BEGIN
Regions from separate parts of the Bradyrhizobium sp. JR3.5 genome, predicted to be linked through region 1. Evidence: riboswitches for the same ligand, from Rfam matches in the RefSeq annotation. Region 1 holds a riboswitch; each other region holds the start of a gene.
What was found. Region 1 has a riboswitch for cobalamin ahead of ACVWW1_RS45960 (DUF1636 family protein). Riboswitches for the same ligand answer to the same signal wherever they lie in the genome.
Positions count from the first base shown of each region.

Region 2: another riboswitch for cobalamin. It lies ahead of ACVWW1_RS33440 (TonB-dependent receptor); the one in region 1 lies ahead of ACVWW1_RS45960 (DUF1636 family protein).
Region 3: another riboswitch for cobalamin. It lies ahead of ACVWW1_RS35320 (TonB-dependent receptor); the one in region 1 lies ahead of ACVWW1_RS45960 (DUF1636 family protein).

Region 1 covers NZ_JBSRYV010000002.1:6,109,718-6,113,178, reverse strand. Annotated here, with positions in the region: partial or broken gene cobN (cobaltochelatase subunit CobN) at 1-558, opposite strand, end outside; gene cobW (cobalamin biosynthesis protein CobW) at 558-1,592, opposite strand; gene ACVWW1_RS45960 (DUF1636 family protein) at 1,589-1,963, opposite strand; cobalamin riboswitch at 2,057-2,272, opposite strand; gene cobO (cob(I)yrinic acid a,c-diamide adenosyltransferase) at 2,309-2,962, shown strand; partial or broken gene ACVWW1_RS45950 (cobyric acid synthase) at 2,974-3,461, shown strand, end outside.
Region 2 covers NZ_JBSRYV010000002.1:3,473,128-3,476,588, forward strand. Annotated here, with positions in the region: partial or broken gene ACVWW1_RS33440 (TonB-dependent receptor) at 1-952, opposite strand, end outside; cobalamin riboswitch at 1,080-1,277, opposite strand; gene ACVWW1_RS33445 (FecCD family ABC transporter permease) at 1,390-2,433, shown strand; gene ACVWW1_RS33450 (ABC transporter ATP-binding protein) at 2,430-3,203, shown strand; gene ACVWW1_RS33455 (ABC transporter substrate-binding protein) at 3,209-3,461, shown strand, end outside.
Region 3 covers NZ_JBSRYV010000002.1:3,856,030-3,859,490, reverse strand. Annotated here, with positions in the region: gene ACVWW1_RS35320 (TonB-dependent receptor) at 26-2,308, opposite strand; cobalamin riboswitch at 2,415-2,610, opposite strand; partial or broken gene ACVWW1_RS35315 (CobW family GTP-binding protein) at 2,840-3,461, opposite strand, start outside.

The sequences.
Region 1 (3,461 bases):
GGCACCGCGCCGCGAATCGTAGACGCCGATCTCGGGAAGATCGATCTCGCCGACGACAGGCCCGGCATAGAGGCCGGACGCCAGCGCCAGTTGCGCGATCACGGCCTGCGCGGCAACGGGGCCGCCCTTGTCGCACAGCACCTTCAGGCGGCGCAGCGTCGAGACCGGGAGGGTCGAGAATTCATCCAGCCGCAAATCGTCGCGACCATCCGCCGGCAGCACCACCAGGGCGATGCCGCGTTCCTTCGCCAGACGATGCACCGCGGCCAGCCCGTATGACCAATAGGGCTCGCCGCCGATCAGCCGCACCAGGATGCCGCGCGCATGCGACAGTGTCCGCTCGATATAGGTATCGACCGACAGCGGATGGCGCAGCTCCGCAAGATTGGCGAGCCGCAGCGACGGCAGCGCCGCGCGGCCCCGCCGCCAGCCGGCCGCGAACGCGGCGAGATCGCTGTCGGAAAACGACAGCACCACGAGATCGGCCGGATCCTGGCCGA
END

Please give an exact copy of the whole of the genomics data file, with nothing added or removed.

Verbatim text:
Regions from separate parts of the Bradyrhizobium sp. JR3.5 genome, predicted to be linked through region 1. Evidence: riboswitches for the same ligand, from Rfam matches in the RefSeq annotation. Region 1 holds a riboswitch; each other region holds the start of a gene.
What was found. Region 1 has a riboswitch for cobalamin ahead of ACVWW1_RS45960 (DUF1636 family protein). Riboswitches for the same ligand answer to the same signal wherever they lie in the genome.
Positions count from the first base shown of each region.

Region 2: another riboswitch for cobalamin. It lies ahead of ACVWW1_RS33440 (TonB-dependent receptor); the one in region 1 lies ahead of ACVWW1_RS45960 (DUF1636 family protein).
Region 3: another riboswitch for cobalamin. It lies ahead of ACVWW1_RS35320 (TonB-dependent receptor); the one in region 1 lies ahead of ACVWW1_RS45960 (DUF1636 family protein).

Region 1 covers NZ_JBSRYV010000002.1:6,109,718-6,113,178, reverse strand. Annotated here, with positions in the region: partial or broken gene cobN (cobaltochelatase subunit CobN) at 1-558, opposite strand, end outside; gene cobW (cobalamin biosynthesis protein CobW) at 558-1,592, opposite strand; gene ACVWW1_RS45960 (DUF1636 family protein) at 1,589-1,963, opposite strand; cobalamin riboswitch at 2,057-2,272, opposite strand; gene cobO (cob(I)yrinic acid a,c-diamide adenosyltransferase) at 2,309-2,962, shown strand; partial or broken gene ACVWW1_RS45950 (cobyric acid synthase) at 2,974-3,461, shown strand, end outside.
Region 2 covers NZ_JBSRYV010000002.1:3,473,128-3,476,588, forward strand. Annotated here, with positions in the region: partial or broken gene ACVWW1_RS33440 (TonB-dependent receptor) at 1-952, opposite strand, end outside; cobalamin riboswitch at 1,080-1,277, opposite strand; gene ACVWW1_RS33445 (FecCD family ABC transporter permease) at 1,390-2,433, shown strand; gene ACVWW1_RS33450 (ABC transporter ATP-binding protein) at 2,430-3,203, shown strand; gene ACVWW1_RS33455 (ABC transporter substrate-binding protein) at 3,209-3,461, shown strand, end outside.
Region 3 covers NZ_JBSRYV010000002.1:3,856,030-3,859,490, reverse strand. Annotated here, with positions in the region: gene ACVWW1_RS35320 (TonB-dependent receptor) at 26-2,308, opposite strand; cobalamin riboswitch at 2,415-2,610, opposite strand; partial or broken gene ACVWW1_RS35315 (CobW family GTP-binding protein) at 2,840-3,461, opposite strand, start outside.

The sequences.
Region 1 (3,461 bases):
GGCACCGCGCCGCGAATCGTAGACGCCGATCTCGGGAAGATCGATCTCGCCGACGACAGGCCCGGCATAGAGGCCGGACGCCAGCGCCAGTTGCGCGATCACGGCCTGCGCGGCAACGGGGCCGCCCTTGTCGCACAGCACCTTCAGGCGGCGCAGCGTCGAGACCGGGAGGGTCGAGAATTCATCCAGCCGCAAATCGTCGCGACCATCCGCCGGCAGCACCACCAGGGCGATGCCGCGTTCCTTCGCCAGACGATGCACCGCGGCCAGCCCGTATGACCAATAGGGCTCGCCGCCGATCAGCCGCACCAGGATGCCGCGCGCATGCGACAGTGTCCGCTCGATATAGGTATCGACCGACAGCGGATGGCGCAGCTCCGCAAGATTGGCGAGCCGCAGCGACGGCAGCGCCGCGCGGCCCCGCCGCCAGCCGGCCGCGAACGCGGCGAGATCGCTGTCGGAAAACGACAGCACCACGAGATCGGCCGGATCCTGGCCGA